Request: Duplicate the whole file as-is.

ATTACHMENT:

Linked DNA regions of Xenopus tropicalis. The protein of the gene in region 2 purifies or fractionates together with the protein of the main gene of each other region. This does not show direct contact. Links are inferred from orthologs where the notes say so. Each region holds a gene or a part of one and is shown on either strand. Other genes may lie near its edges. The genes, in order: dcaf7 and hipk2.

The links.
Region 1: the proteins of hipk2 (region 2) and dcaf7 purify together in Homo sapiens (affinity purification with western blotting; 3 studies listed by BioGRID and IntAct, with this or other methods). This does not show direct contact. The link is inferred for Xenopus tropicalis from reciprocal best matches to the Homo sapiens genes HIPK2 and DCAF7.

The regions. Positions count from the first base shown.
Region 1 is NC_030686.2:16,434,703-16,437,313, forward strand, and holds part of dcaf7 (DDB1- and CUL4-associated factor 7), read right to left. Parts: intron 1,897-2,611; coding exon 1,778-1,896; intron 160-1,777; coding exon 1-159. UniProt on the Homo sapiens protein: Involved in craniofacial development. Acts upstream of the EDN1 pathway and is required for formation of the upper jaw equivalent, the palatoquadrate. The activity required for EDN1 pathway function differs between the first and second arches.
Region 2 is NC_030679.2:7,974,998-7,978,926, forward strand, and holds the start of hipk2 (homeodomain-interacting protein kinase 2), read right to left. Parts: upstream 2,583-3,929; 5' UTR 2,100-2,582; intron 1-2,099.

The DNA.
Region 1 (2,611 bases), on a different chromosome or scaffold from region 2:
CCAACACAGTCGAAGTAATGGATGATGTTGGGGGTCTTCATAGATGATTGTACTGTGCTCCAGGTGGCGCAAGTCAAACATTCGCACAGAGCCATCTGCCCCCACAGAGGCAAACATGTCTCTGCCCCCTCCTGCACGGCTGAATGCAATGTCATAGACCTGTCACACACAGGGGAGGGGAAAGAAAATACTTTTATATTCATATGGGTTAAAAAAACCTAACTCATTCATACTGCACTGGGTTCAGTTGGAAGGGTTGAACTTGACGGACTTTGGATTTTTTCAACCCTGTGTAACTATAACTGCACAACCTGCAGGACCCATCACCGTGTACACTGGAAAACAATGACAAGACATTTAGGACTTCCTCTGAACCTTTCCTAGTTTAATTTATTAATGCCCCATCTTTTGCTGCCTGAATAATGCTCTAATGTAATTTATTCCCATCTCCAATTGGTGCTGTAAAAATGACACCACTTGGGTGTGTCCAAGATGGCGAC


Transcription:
Linked DNA regions of Xenopus tropicalis. The protein of the gene in region 2 purifies or fractionates together with the protein of the main gene of each other region. This does not show direct contact. Links are inferred from orthologs where the notes say so. Each region holds a gene or a part of one and is shown on either strand. Other genes may lie near its edges. The genes, in order: dcaf7 and hipk2.

The links.
Region 1: the proteins of hipk2 (region 2) and dcaf7 purify together in Homo sapiens (affinity purification with western blotting; 3 studies listed by BioGRID and IntAct, with this or other methods). This does not show direct contact. The link is inferred for Xenopus tropicalis from reciprocal best matches to the Homo sapiens genes HIPK2 and DCAF7.

The regions. Positions count from the first base shown.
Region 1 is NC_030686.2:16,434,703-16,437,313, forward strand, and holds part of dcaf7 (DDB1- and CUL4-associated factor 7), read right to left. Parts: intron 1,897-2,611; coding exon 1,778-1,896; intron 160-1,777; coding exon 1-159. UniProt on the Homo sapiens protein: Involved in craniofacial development. Acts upstream of the EDN1 pathway and is required for formation of the upper jaw equivalent, the palatoquadrate. The activity required for EDN1 pathway function differs between the first and second arches.
Region 2 is NC_030679.2:7,974,998-7,978,926, forward strand, and holds the start of hipk2 (homeodomain-interacting protein kinase 2), read right to left. Parts: upstream 2,583-3,929; 5' UTR 2,100-2,582; intron 1-2,099.

The DNA.
Region 1 (2,611 bases), on a different chromosome or scaffold from region 2:
CCAACACAGTCGAAGTAATGGATGATGTTGGGGGTCTTCATAGATGATTGTACTGTGCTCCAGGTGGCGCAAGTCAAACATTCGCACAGAGCCATCTGCCCCCACAGAGGCAAACATGTCTCTGCCCCCTCCTGCACGGCTGAATGCAATGTCATAGACCTGTCACACACAGGGGAGGGGAAAGAAAATACTTTTATATTCATATGGGTTAAAAAAACCTAACTCATTCATACTGCACTGGGTTCAGTTGGAAGGGTTGAACTTGACGGACTTTGGATTTTTTCAACCCTGTGTAACTATAACTGCACAACCTGCAGGACCCATCACCGTGTACACTGGAAAACAATGACAAGACATTTAGGACTTCCTCTGAACCTTTCCTAGTTTAATTTATTAATGCCCCATCTTTTGCTGCCTGAATAATGCTCTAATGTAATTTATTCCCATCTCCAATTGGTGCTGTAAAAATGACACCACTTGGGTGTGTCCAAGATGGCGAC